The history of the Szenwic family starts at the beginning of the 19th century with the arrival to Płock of Jakub Lewin Moszkowicz, who in 1809 married Jacheta, daughter of Mojżesz Iczkowicz and Mindla née Henoch. Jakub Lewin Moszkowicz, who started using the name Szenwic as early as 1812, is remembered by the citizens of Płock not only as an enterpreneur and merchant, but also as a man keenly interested in the affairs of the Jewish community in Płock. Elected a member of the synagogue supervisory board several times, he was also a member of the Bykier Holop funeral fraternity and the Committee of the Jewish Hospital of the Płock District, whose task was to set up a hospital for Jewish patients in Płock.
His children also made a permanent mark in the history of the town, especially his son Markus Szenwic, who after his father’s death, together with his brothers Natan and Chaskiel, donated nearly 2,500 rubles to the Jewish community for the construction of a new hospital for members of the Jewish community of Płock. The hospital, which was named after Izaak Fogel, was opened in December 1872, and in 1876 the Welfare Board of the Płock Governorate appointed Markus Szenwic as its curator. The medical facility, located at Misjonarska Street, functioned until 1941. Markus Szenwic was also a member of the committee that launched an inexpensive canteen for the poor Jewish people of Płock and a member of the Charity Society in Płock.
The history of the Szenwic family is connected not only with Płock, but also with Łódź, Włocławek, Warsaw and Positano in Italy, where Feliks Szenwic – Romanist and lawyer, professor of the history of Roman law at the Free Polish University in Warsaw, had his summer residence, He ran a law office at 40 Nowogrodzka Street, at one of the most prestigious addresses in pre-war Warsaw.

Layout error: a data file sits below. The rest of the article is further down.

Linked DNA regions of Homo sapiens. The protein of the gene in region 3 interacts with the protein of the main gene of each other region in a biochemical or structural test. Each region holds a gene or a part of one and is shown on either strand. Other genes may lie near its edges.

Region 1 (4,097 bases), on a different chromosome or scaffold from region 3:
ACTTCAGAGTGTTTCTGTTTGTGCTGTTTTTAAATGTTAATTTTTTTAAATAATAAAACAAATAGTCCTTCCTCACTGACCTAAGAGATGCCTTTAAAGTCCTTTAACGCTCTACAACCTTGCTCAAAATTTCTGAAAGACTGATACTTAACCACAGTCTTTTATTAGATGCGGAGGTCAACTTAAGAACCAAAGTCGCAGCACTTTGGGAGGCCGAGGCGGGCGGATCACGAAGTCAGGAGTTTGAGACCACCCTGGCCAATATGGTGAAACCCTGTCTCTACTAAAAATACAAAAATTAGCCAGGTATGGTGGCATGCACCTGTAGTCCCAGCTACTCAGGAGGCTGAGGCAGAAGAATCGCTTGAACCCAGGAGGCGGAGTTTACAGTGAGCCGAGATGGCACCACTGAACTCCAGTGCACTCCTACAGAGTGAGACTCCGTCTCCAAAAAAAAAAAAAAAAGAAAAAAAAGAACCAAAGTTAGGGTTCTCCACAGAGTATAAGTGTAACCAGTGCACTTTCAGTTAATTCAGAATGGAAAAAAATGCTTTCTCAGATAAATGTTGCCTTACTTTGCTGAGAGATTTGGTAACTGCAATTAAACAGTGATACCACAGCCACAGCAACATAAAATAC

The Szenwic family was associated with figures important for the world of science, such as Juliusz Zweibaum, husband of Eugenia Szenwic, a histologist and biologist who organized a secret medical school for young people during World War II and participated in scientific research on the effects of starvation in the Warsaw Ghetto.
Finally, the history of the Szenwic family is the story of extraordinary, brave and inspiring women, such as Róża Szenwic, who during the Polish-Bolshevik war worked in the Society for the Protection of Soldiers and the sewing room of the Red Cross, Regina Ryfka Szewic, who used the name of Barbara Olszewska, who took part in the Warsaw Uprising, in the Home Army group “Chrobry II”, Fryda Szenwic – a painter known in pre-war Płock, who presented her works, among others at the exhibition “The Art of Płock” organized in 1932, or Iwona Klara Szenwic – philologist in the field of Slavic, English and Roman studies, professor at York University in Toronto, member of many scientific societies and organizations, e.g. Polish Scientific Society Abroad and the Polish Scientific Institute in America.
The presented exhibition would not be possible without the cooperation and involvement of family members. An invaluable role was played by Mrs. Zuzanna Witwicka and Mr. Dany Yazbeck, who made available to us many valuable family memorabilia, photographs and documents. We also direct our special thanks to Mrs. Zofia Perzyńska, Mrs. Jenny Grabowski and Mr. Jakub Pitera. The exhibition also presents documents from the collections of the State Archives in Płock (a partner of this exhibition), the State Archives in Łódź, the State Archives in Włocławek and the archives of the University of Warsaw.
The exhibition was supported by funding received from the Association of the Jewish Historical Institute of Poland.